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Who Will Control the .GAY Domain?

The Washington Post reports on this week's  ".nxt" conference in San Francisco, a three-day affair featuring seminars on ICANN's complicated application guideline at which applicants for the next round of available domain suffixes will converge. The Internet Corporation for Assigned Names and Numbers, or ICANN, is the non-profit which decides who gets to control those suffixes.

It's certainly not without controversy: Dotgayalliance

Lauren Weinstein, co-founder of People for Internet Responsibility, a grass-roots firm in Los Angeles, alleges that the new domains are designed purely to make money for ICANN and the companies that control the domains. The new Web addresses, he added, will only mean more aggravation for trademark holders and confusion for the average Internet user.

Peter Dengate Thrush, chair of the ICANN board of directors, argued that the high application fee is based on the nonprofit's bet that it's going to get sued, and to protect against cybersquatters or other organizations ill equipped to manage an entire domain of hundreds, if not thousands of Web sites. "Our job is to protect competition and give extra choices for consumers and entrepreneurs," Thrush said.

So far there are two listed applicants ("The price tag to apply is $185,000, a cost that ensures only well-financed organizations operate the domains and cuts out many smaller grass-roots organizations, developing countries or dreamers, according to critics.") for the .gay suffix.

One is the Dot-Gay Alliance, which I posted about in October 2009 and is headed up by former Star and Details editor Joe Dolce.

The organization explained on its website: "It’s a community that gives back: 51% of all profits earned will be returned to the LGBT community in the form of grants to leading civil rights organizations. That means that everyone who owns a .GAY web address automatically contributes to the fight for LGBT equal rights in the US and around the world."

Dotgayllc The other applicant is DotGayLLC. Its founder spoke to the WaPo:

Scott Seitz, the CEO of DotGay LLC, wants to build a universe of sites - he expects 300,000 initially - with addresses such as,, or He has the backing of several prominent gays rights groups including Human Rights Campaign and the Gay & Lesbian Alliance Against Defamation (GLAAD).

Seitz, who is gay, said the simple idea of operating the domain devoted to the gay movement exerts its own pressures. "I have a responsibility, and I am in awe of that," said Seitz, adding that he and his business partners intend on donating two-thirds of their revenue to various social causes. "I buried 40 friends in 18 months [who died from complications related to HIV]. Having .gay is scary, it could be crazy. I've already told people to get steel doors and window bars for security to protect against anti-gay organizations that wouldn't want dot-gay to happen."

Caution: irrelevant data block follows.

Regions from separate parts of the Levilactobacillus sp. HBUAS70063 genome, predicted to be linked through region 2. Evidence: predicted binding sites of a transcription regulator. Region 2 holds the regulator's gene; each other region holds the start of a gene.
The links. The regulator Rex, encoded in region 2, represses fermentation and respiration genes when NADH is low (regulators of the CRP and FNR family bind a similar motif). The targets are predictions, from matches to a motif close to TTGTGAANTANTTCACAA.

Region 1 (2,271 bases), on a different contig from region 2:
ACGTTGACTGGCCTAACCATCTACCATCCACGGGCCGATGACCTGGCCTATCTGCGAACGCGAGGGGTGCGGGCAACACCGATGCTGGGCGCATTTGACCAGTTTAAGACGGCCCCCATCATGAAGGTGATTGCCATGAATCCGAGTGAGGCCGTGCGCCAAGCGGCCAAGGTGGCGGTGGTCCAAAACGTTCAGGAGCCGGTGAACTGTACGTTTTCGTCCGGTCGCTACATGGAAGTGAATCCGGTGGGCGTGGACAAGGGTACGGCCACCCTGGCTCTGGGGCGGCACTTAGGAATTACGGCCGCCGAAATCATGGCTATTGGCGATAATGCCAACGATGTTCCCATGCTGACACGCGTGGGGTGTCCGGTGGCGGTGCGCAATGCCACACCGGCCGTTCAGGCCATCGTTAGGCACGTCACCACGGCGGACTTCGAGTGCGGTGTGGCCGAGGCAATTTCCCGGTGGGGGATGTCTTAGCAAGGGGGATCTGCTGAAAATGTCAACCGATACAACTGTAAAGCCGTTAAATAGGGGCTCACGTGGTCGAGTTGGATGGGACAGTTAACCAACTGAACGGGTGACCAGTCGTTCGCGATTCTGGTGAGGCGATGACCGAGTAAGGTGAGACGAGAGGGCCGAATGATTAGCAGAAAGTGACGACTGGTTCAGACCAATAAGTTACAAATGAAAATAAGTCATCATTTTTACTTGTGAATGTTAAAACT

More at the Washington Post...

There's additional controversy brewing over a proposal from the United States that ICANN representatives from any nation be allowed to veto a  generic Top Level Domains (gTLDs) for any reason:

In other words, proposed domain endings such as .gay and .humanrights wouldn’t have a chance if nations wishing to censor those topics from their citizens are allowed veto domain names.

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  1. I think this is a dumb idea. What's next, dot jew??

    Posted by: ty | Feb 7, 2011 12:31:35 PM

  2. This seems to me to be a solution having no known problem. The WaPo article notes what duds GTLD's like .biz have been.

    Posted by: Doctor Whom | Feb 7, 2011 12:44:10 PM

  3. I far prefer to

    And what about is just one gay too far

    Posted by: ravewulf | Feb 7, 2011 12:50:54 PM

  4. Unnecessary.
    Not there yet.
    That is not how the internet works.

    Posted by: Fenrox | Feb 7, 2011 1:23:32 PM

  5. Wow, I thought I'd be the only one that thought this was .stpd and .unnssry

    Posted by: johnny | Feb 7, 2011 2:43:57 PM

  6. The entire UTL/TLD system for the Internet is antiquated and is not related to how addressing/searching actually works. If two companies need to use a term, such as Apple Computers and Apple Records, the use of .com or .biz will hardly make for a satisfactory solution. And would indicate what? Records that appeal to a gay audience, or records by gay artists? Or software/hardware for gays? No, we actually need search engines to find what we are looking for, so domains names should be unique and unambiguous. Protection of trademarks should be entirely secondary.

    Posted by: anon | Feb 7, 2011 2:48:54 PM

  7. By joining a "" system we simply relegate ourselves to the Internet ghetto.

    Posted by: JONNY NYNY2FLFL | Feb 7, 2011 4:42:45 PM

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